One of the most distinctive and unusual features of Hildebrand’s account of our perception of the natural world lies in his view that some (and only some) phenomenal properties are capable of bearing a “message” character. The message characteristic consists in the relevant phenomenal property appearing as if it were a message, ostensibly from God. Colours are capable of bearing this characteristic. For a believer in God, this message character amounts to “God-willed”. If something is “God-willed” it is thereby meaningful. Possessing a message character is evidence for the observer that an object is real. An example of this message character could be an apprehension by an observer that a blue sky is intended by God to look blue to humans. This gives the blueness of the sky an objective validity.
Hildebrand’s account of the message characteristic of certain phenomenal properties is bound up with his view that God created the world, and that humans are intended by God to be masters of creation. The manner in which an object appears to humans is held to be pertinent to its objective meaning, on the grounds that God created this world for humans. This line of reasoning supports Hildebrand’s conclusion that colour has an objective meaning for humans. According to this view, one of the reasons God created electromagnetic waves was to make colours visible to humans. The red colour of a rose is no mere illusion. Instead, if a rose looks red, it does so because it is intended to look like that by God.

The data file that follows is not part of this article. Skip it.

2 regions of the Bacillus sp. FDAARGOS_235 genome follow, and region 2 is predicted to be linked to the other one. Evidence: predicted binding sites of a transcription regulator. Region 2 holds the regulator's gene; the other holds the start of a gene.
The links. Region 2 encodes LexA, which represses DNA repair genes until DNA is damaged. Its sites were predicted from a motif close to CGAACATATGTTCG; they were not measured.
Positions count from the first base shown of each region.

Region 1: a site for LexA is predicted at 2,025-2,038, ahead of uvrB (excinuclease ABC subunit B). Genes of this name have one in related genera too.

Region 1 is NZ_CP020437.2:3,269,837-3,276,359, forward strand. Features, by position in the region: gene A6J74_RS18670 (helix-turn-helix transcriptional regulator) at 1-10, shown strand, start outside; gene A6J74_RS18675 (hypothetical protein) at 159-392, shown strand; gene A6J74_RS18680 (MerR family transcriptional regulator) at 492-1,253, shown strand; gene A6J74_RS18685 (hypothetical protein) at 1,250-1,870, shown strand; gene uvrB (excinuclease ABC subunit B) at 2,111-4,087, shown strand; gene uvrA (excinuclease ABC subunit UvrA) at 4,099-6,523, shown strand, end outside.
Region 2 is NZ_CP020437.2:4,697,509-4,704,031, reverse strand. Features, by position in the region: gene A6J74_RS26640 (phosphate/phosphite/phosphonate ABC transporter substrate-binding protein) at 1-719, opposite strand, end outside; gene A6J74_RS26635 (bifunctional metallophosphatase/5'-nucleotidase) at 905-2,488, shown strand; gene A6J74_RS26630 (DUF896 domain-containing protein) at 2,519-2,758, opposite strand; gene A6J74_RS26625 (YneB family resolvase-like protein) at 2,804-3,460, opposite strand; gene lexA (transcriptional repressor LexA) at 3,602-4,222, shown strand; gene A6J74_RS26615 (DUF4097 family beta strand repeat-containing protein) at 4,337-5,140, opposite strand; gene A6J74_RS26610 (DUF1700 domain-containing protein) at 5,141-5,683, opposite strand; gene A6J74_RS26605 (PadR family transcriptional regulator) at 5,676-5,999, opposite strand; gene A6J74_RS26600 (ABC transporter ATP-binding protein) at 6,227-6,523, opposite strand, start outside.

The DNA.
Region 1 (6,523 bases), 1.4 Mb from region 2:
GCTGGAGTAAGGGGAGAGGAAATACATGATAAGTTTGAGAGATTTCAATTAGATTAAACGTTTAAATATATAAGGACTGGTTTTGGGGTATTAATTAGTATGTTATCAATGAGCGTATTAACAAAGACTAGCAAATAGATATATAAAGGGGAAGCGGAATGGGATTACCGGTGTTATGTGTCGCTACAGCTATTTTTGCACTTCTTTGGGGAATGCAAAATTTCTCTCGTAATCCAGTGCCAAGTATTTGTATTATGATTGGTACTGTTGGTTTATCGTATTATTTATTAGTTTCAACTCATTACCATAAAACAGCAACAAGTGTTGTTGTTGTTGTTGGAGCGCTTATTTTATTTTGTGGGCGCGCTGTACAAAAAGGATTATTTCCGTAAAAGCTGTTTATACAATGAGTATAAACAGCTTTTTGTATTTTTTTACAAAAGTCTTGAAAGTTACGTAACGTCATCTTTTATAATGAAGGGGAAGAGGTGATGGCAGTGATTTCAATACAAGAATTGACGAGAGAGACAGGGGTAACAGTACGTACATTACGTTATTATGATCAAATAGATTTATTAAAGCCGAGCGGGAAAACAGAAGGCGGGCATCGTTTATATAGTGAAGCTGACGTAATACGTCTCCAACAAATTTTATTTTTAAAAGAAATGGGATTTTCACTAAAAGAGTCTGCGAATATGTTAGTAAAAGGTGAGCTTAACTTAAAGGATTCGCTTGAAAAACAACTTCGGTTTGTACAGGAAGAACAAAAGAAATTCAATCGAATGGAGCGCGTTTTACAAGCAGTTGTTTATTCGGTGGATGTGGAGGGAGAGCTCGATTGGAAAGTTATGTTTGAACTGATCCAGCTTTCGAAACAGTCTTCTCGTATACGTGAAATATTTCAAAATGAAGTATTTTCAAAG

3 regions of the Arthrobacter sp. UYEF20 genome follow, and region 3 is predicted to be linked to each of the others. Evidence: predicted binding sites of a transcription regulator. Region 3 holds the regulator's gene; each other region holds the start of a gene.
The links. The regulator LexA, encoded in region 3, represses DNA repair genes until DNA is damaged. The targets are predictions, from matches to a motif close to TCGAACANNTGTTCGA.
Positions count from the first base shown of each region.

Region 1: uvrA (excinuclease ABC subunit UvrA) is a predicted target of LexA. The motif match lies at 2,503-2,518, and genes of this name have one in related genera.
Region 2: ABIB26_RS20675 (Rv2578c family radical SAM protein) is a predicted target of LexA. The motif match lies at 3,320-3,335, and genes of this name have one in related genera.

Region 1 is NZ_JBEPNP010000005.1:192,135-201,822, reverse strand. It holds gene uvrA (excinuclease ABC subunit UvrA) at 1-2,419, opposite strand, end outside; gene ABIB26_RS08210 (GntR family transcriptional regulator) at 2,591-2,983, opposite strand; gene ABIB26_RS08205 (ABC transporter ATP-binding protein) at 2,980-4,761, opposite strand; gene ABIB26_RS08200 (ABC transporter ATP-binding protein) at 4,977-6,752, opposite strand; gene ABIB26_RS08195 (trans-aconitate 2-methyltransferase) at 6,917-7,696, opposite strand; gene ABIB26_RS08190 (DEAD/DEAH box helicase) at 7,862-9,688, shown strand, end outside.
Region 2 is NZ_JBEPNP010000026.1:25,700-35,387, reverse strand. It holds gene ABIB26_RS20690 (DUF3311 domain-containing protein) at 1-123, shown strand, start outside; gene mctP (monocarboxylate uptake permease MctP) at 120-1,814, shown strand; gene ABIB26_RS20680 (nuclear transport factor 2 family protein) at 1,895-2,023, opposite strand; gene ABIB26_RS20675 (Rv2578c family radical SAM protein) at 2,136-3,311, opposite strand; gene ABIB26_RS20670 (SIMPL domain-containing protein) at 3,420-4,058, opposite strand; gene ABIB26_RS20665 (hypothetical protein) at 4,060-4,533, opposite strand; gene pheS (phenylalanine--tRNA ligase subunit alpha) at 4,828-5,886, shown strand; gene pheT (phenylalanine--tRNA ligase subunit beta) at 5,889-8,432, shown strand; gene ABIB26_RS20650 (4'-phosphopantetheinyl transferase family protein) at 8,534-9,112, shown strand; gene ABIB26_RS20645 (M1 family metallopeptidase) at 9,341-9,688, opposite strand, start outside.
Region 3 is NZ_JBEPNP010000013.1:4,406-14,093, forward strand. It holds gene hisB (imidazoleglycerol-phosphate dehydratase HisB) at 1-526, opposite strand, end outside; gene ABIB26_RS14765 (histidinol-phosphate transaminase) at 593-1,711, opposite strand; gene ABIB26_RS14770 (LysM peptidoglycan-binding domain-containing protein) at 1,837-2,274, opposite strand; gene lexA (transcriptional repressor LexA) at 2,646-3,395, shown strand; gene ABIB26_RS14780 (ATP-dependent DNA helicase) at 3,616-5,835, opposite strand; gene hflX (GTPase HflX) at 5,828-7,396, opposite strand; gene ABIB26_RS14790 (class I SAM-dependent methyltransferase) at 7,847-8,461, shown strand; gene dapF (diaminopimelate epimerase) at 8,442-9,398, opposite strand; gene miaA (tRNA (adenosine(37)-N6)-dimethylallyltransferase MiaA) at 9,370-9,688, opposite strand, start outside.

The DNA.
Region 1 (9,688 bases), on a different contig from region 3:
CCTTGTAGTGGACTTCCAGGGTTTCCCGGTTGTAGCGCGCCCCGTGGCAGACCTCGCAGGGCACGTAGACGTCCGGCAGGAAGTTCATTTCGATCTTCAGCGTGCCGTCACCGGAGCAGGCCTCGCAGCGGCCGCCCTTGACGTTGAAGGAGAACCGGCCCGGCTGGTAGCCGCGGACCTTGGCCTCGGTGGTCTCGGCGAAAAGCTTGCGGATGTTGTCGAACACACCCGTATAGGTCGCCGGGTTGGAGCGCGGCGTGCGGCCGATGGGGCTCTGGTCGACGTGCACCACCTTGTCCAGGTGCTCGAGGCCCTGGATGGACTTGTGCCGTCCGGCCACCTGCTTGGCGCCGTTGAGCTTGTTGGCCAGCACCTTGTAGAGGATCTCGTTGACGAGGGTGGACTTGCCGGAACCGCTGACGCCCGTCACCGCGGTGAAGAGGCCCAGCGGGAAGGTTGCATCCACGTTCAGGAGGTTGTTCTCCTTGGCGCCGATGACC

The Two Basic Themes of Knowledge
The title of Chapter 6 turns out to be somewhat ambiguous, since it could refer either to the distinction between perceptual and non-perceptual knowledge or to the distinction between cognitive and contemplative knowing, both of which are relevant to what is discussed. Perceptual knowledge is more foundational than its non-perceptual counterpart, in Hildebrand’s view, on the grounds that during perception [Wahrnehmung] the object is given presentationally to consciousness. Perceptual knowledge is what preoccupies Hildebrand in this chapter, and his main finding is that perception can contain both cognitive and contemplative moments. These are supplementary to the moment of “taking cognizance” that is discussed earlier in the book. Intellectual intuition supports both the cognitive and the contemplative parts of knowing an essence. Cognitive knowing, which precedes contemplative knowing, is a grasping or apprehension of the object for what it is. Cognitive knowing, in Hildebrand’s terminology, is “notional”, enabling the subject to “appropriate” the object. Contemplative knowing, by contrast, is more intimate, involving a “dwelling within” the object by consciousness. Contemplation is only appropriate in relation to certain kinds of “spiritual” object, such as an artwork, a personality, or a value. Taken collectively, Hildebrand proposes that the three perceptual moments of taking cognizance, cognition, and contemplation are able to “fecundate” the subject’s mind in an especially “intimate” and “plentiful” way.
Characteristic Features of Philosophical Knowledge and Enquiry